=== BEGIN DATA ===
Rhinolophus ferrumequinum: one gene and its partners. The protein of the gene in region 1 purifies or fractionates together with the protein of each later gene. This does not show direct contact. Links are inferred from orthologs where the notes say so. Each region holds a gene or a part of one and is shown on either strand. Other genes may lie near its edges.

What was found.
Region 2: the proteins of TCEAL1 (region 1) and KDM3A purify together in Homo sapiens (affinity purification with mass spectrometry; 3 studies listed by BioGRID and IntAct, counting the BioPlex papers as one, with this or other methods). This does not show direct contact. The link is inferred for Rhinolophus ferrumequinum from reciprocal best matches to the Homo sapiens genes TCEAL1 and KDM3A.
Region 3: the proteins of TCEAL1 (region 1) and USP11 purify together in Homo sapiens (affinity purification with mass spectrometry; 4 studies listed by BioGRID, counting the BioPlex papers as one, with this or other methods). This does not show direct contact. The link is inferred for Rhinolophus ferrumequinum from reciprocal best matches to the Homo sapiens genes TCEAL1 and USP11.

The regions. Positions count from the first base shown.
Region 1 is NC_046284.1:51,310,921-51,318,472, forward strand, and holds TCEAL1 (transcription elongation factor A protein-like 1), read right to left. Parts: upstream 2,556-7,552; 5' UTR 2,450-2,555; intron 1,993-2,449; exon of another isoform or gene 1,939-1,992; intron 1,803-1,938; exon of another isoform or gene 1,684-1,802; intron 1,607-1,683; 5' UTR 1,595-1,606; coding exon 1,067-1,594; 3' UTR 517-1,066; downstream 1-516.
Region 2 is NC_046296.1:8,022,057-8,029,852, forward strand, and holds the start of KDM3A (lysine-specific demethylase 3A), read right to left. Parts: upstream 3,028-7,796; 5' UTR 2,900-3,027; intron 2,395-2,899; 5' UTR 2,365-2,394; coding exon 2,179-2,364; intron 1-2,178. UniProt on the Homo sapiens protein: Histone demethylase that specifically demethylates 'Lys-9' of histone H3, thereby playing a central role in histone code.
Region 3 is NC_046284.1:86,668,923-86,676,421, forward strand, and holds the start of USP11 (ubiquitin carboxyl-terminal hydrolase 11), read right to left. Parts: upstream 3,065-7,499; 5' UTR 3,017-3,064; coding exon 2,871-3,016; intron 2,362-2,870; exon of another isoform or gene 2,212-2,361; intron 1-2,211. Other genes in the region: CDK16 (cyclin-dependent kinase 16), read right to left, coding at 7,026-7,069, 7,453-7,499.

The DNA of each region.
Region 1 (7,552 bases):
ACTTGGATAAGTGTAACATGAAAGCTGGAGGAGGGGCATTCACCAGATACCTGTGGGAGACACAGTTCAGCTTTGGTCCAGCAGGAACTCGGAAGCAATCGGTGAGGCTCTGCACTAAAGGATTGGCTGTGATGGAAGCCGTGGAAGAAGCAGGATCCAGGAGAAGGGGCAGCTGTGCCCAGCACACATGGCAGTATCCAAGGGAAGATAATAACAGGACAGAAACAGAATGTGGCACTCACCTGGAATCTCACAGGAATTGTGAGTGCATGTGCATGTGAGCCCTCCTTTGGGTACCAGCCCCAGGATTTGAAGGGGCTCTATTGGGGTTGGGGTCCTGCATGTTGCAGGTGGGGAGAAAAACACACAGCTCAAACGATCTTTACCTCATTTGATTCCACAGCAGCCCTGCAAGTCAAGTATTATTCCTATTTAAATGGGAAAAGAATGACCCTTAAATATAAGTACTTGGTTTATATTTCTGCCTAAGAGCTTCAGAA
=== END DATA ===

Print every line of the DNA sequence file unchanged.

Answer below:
Rhinolophus ferrumequinum: one gene and its partners. The protein of the gene in region 1 purifies or fractionates together with the protein of each later gene. This does not show direct contact. Links are inferred from orthologs where the notes say so. Each region holds a gene or a part of one and is shown on either strand. Other genes may lie near its edges.

What was found.
Region 2: the proteins of TCEAL1 (region 1) and KDM3A purify together in Homo sapiens (affinity purification with mass spectrometry; 3 studies listed by BioGRID and IntAct, counting the BioPlex papers as one, with this or other methods). This does not show direct contact. The link is inferred for Rhinolophus ferrumequinum from reciprocal best matches to the Homo sapiens genes TCEAL1 and KDM3A.
Region 3: the proteins of TCEAL1 (region 1) and USP11 purify together in Homo sapiens (affinity purification with mass spectrometry; 4 studies listed by BioGRID, counting the BioPlex papers as one, with this or other methods). This does not show direct contact. The link is inferred for Rhinolophus ferrumequinum from reciprocal best matches to the Homo sapiens genes TCEAL1 and USP11.

The regions. Positions count from the first base shown.
Region 1 is NC_046284.1:51,310,921-51,318,472, forward strand, and holds TCEAL1 (transcription elongation factor A protein-like 1), read right to left. Parts: upstream 2,556-7,552; 5' UTR 2,450-2,555; intron 1,993-2,449; exon of another isoform or gene 1,939-1,992; intron 1,803-1,938; exon of another isoform or gene 1,684-1,802; intron 1,607-1,683; 5' UTR 1,595-1,606; coding exon 1,067-1,594; 3' UTR 517-1,066; downstream 1-516.
Region 2 is NC_046296.1:8,022,057-8,029,852, forward strand, and holds the start of KDM3A (lysine-specific demethylase 3A), read right to left. Parts: upstream 3,028-7,796; 5' UTR 2,900-3,027; intron 2,395-2,899; 5' UTR 2,365-2,394; coding exon 2,179-2,364; intron 1-2,178. UniProt on the Homo sapiens protein: Histone demethylase that specifically demethylates 'Lys-9' of histone H3, thereby playing a central role in histone code.
Region 3 is NC_046284.1:86,668,923-86,676,421, forward strand, and holds the start of USP11 (ubiquitin carboxyl-terminal hydrolase 11), read right to left. Parts: upstream 3,065-7,499; 5' UTR 3,017-3,064; coding exon 2,871-3,016; intron 2,362-2,870; exon of another isoform or gene 2,212-2,361; intron 1-2,211. Other genes in the region: CDK16 (cyclin-dependent kinase 16), read right to left, coding at 7,026-7,069, 7,453-7,499.

The DNA of each region.
Region 1 (7,552 bases):
ACTTGGATAAGTGTAACATGAAAGCTGGAGGAGGGGCATTCACCAGATACCTGTGGGAGACACAGTTCAGCTTTGGTCCAGCAGGAACTCGGAAGCAATCGGTGAGGCTCTGCACTAAAGGATTGGCTGTGATGGAAGCCGTGGAAGAAGCAGGATCCAGGAGAAGGGGCAGCTGTGCCCAGCACACATGGCAGTATCCAAGGGAAGATAATAACAGGACAGAAACAGAATGTGGCACTCACCTGGAATCTCACAGGAATTGTGAGTGCATGTGCATGTGAGCCCTCCTTTGGGTACCAGCCCCAGGATTTGAAGGGGCTCTATTGGGGTTGGGGTCCTGCATGTTGCAGGTGGGGAGAAAAACACACAGCTCAAACGATCTTTACCTCATTTGATTCCACAGCAGCCCTGCAAGTCAAGTATTATTCCTATTTAAATGGGAAAAGAATGACCCTTAAATATAAGTACTTGGTTTATATTTCTGCCTAAGAGCTTCAGAA